New Yorkers may no more concede that Boston has a lively pizza scene than accept the Red Sox as the greatest team in baseball. Bostonians, of course, don’t care; their city sits squarely on what our Ed Levine has called “the pizza belt”—and from fancy-pants pies to the old-school Pizzeria Regina and Santarpiro’s, there’s plenty of good eating to be had.
But what about the Sicilian? While we’ve written about the acclaimed Galleria Umberto before, more than a few commenters (and my own frequent dining companion) claimed that there were better square slices to be had. So on a tropical storm-soaked Boston day, when the city’s saner citizens were hiding inside, we set out to find the greatest Sicilian slice.
Armando’s, Pinocchio’s, and more, after the jump.
Galleria Umberto, North End, Boston
For comparison’s sake, we headed first to Galleria Umberto in the North End. Despite the lashing rain (thank you, Hurricane Danny) and the early hour (not yet 11:30 am), the line stretched over twenty people deep. As we waited, another, shorter line formed to the left—the people who clearly knew people. It pays to be a regular. It’s that kind of place.
But it’s hard to complain about the pizza politics or cafeteria-style setting when nine bucks can get you pizza, arancini, and panzarotti, plus a Coke and a plastic glass of red wine.
And oh, the pizza. Hot from the pan—too hot to eat, at first—with a slick of just-sweet sauce and an overflowing layer of cheese, rivers of oil and a surprisingly spongy crust. Having recently been to DiFara’s, I could no longer call Umberto’s my favorite Sicilian slice in the land. But it wasn’t far off. Washed down with a surprisingly drinkable cup of two-dollar wine, I couldn’t have been happier.
289 Hanover Street, Boston MA 02113 (map)
Armando's, Huron Village, Cambridge
I’d heard more than once that Armando’s, over in Cambridge, had a mean Sicilian slice of its own, So we drove out to Huron Village to give it a try.
Around the corner from gourmet palace Formaggio Kitchen, Armando’s is as unpretentious as they come. I grew up three thousand miles from Boston, but the bare-bones storefront—plastic booths, a fridge stocked with soda, the game on TV—felt so familiar, it could have been my neighborhood slice joint. We glanced past the long menu of subs and calzone, and ordered Sicilian slices, both plain and sausage.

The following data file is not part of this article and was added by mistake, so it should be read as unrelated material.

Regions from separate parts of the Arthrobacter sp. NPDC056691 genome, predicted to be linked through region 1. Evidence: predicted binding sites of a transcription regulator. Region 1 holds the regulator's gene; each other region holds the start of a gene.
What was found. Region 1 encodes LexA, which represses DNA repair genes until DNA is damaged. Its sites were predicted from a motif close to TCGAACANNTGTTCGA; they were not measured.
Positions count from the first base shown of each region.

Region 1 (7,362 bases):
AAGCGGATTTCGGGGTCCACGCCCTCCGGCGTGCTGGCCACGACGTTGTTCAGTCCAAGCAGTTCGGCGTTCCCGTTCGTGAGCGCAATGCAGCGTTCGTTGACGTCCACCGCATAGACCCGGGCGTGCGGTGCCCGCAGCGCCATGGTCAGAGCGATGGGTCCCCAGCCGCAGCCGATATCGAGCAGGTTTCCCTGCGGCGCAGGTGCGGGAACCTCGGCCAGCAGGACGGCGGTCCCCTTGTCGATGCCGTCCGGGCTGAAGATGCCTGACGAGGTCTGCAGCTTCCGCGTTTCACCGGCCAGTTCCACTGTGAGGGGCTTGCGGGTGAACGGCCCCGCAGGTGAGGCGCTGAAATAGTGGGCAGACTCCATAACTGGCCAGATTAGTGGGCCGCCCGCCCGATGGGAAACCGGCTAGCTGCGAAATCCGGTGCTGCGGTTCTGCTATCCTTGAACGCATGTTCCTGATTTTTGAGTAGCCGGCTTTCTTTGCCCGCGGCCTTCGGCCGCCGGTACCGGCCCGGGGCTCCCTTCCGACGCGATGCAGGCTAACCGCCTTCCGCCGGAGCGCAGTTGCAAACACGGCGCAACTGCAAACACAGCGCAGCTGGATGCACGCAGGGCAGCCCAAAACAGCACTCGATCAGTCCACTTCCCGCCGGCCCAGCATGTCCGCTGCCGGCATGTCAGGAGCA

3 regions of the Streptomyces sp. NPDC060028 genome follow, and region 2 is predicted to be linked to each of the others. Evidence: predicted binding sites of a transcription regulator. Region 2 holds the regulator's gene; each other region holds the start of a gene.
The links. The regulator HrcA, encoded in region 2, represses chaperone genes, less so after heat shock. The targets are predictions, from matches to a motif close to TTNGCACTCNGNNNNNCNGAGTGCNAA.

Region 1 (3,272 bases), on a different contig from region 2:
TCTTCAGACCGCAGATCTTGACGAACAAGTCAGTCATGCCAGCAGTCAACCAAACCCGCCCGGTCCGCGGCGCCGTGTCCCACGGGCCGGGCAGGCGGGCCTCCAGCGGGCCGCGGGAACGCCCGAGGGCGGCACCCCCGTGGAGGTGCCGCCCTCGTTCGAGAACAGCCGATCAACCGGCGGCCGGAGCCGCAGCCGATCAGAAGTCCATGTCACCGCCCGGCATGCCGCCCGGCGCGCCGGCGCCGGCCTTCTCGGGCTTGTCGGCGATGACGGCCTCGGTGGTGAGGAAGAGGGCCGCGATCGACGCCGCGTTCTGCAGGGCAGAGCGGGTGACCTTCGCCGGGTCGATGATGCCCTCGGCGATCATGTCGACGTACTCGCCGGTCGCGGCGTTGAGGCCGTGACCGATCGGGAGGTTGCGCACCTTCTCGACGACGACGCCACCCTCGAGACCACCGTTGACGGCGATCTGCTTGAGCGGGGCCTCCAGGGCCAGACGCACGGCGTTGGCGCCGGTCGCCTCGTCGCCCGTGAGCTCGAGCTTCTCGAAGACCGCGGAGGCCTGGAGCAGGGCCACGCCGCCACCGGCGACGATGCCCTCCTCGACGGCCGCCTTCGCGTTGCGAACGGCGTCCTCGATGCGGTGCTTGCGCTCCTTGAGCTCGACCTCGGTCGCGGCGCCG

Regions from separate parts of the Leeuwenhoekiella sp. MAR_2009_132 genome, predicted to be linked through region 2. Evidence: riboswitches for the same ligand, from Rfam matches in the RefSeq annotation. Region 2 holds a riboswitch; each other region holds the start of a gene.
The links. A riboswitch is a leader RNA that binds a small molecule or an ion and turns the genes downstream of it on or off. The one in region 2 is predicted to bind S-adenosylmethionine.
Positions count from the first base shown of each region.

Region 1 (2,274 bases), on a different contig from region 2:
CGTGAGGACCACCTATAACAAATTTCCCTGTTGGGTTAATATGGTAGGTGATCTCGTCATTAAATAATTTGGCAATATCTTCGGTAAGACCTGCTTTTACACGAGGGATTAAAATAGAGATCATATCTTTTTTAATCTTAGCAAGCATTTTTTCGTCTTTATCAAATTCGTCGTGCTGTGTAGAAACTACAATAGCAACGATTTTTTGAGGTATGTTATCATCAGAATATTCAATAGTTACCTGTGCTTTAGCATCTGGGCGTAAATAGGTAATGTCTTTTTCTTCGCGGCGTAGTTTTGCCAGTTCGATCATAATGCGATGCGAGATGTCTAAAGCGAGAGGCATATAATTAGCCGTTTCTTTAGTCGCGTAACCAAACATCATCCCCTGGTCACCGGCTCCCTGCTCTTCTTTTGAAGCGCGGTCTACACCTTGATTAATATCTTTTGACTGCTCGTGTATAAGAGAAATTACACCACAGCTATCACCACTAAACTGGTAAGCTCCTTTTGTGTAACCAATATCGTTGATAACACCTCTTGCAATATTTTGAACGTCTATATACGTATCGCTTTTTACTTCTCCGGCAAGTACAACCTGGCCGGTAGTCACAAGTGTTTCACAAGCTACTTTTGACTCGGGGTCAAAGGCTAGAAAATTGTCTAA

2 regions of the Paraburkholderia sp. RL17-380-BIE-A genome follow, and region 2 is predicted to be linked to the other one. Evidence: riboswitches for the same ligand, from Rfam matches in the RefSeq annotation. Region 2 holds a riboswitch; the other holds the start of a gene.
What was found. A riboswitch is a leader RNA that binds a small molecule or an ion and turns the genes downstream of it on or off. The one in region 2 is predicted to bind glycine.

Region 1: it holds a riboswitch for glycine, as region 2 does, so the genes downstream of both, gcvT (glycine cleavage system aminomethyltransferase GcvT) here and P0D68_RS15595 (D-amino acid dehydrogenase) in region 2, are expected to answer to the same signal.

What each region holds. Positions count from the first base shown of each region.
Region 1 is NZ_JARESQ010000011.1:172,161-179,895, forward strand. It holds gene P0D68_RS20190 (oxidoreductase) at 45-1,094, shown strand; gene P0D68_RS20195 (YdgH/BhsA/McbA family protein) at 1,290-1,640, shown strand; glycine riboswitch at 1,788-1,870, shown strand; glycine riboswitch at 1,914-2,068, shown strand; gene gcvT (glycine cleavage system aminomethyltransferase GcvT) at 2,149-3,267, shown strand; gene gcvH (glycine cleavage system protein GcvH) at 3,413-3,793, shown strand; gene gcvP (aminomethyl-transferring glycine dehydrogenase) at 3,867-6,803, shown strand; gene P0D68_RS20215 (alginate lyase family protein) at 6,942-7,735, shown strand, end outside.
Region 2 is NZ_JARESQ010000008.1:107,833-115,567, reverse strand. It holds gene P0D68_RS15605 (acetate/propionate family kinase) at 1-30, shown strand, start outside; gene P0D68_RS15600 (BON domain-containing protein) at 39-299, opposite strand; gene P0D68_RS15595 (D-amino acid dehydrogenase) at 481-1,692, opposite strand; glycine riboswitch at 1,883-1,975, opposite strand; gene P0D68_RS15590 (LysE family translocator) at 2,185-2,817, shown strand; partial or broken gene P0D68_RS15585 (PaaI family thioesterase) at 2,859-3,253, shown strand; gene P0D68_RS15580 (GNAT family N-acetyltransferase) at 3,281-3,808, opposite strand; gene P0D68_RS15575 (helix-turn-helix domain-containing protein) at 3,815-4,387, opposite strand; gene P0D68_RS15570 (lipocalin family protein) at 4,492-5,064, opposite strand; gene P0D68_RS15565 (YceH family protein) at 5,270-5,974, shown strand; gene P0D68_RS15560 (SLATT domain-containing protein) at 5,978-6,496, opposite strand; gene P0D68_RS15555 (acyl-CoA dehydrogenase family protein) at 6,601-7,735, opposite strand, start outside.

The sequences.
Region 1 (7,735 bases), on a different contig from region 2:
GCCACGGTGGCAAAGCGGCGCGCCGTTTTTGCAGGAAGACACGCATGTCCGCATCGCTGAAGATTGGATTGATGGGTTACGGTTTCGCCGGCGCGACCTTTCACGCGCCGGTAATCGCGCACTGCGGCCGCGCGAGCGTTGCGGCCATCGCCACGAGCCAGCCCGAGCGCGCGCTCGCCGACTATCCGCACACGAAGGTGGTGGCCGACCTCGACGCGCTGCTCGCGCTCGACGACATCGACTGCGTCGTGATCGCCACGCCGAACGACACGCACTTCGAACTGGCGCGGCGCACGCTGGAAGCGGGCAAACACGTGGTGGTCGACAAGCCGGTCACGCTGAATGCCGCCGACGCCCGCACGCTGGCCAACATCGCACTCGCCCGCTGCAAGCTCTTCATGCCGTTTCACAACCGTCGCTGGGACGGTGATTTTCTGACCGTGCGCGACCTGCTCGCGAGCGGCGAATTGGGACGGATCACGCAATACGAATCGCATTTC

I couldn’t help raising my eyebrows when the counter guy whipped out a plain Sicilian slice, tossed a few grayish sausage pieces on top, and slid it in the oven. It seemed like the sausage would just dry out on top, an awkwardly perched addition rather than a properly incorporated topping. Sure enough, that was the case. Dry and unappealing, the sausage didn’t come through.
But the cheese slice, despite its troubling resemblance to my grade-school cafeteria pizza, wasn’t half bad. The highlight of each floppy piece was its dense, oily, almost buttery-tasting undercrust—falling closer to the DiFara camp than the Umberto.
I can certainly see the appeal of the sweet-sauced slices and the corner-store feel. If I grew up riding my bike to Armando’s in the summer and stopping by after baseball games, its Sicilian might be my favorite slice, too. But from a more critical standpoint, it couldn’t quite compare.
163 Huron Avenue, Cambridge MA 02138 (map)
Pinocchio's, Harvard Square, Cambridge
Any Harvard grad or Harvard Square resident needs no introduction to Pinocchio’s. About a three-minute walk from Harvard Yard, this is a sloppy late-night last stop of college student choice. A look at their massive Sicilian slices made Pinocchio’s popularity pretty clear. I couldn’t imagine a better beer sponge—or a better next-day cure-all.
My pizza-eating companion insisted that this was the best pizza he’d had in Boston. “Those big squares, when they’re hot out of the oven. There’s nothing better.” I wasn’t sure if this was a sound critical opinion, or just nostalgia talking; he’d spent a summer at Harvard years and years ago, scarfing late-night slices, I presume, with the enthusiasm of any 17-year-old boy freed from Mom’s dinner table.
Behind the counter waited enormous rectangular pans, slotted neatly into racks, with five or six kinds of Sicilian slices to choose from. A single, cold-looking round pie hid off to the side, looking very much out of place.
We tried a spinach, a sausage, a tomato-basil, and a plain cheese slice. They varied dramatically—not only according to the topping, but according to whether they were fresh from the oven, whether they came from the edge or the center, and how they’d been heated up. The spinach on top of this slice was nicely garlicky, but its crust was almost inedibly tough. Like trying to bite through a teething biscuit.
This slice had a good balance of sweet tomato and clearly fresh basil, but neither topping could make up for the blandness of the base.
But the cheese slice, cut from the middle of a still-warm pan, had an incredible yeasty, light doughiness—like a focaccia you’d scarf down before fully cooked—that I found tremendously appealing.
And the sausage, pulled straight from the oven, was the best slice we ate all day—perfectly crumbled, meaty Italian spiced sausage, barely crisped, its juices commingling with the bubbling sauce atop a crust that hadn’t yet toughened into oblivion.
The pizza I went to bed dreaming about was Pinocchio’s sausage slice. But as inconsistent as the place seemed, I don’t know if I’d recommend it wholeheartedly. Go during peak hours, and get the freshest slice you can find. Galleria Umberto still turns out a mind-blowing cut of pizza, and the cheap wine and arancini can’t be beat—but closed nights and Sundays, with an almost inevitable line, it leaves you in need of other options. Like Armando’s, a reliable neighborhood fixture whose cheese slice is hard to dismiss. Lesson learned? There's room for all in the pizza universe.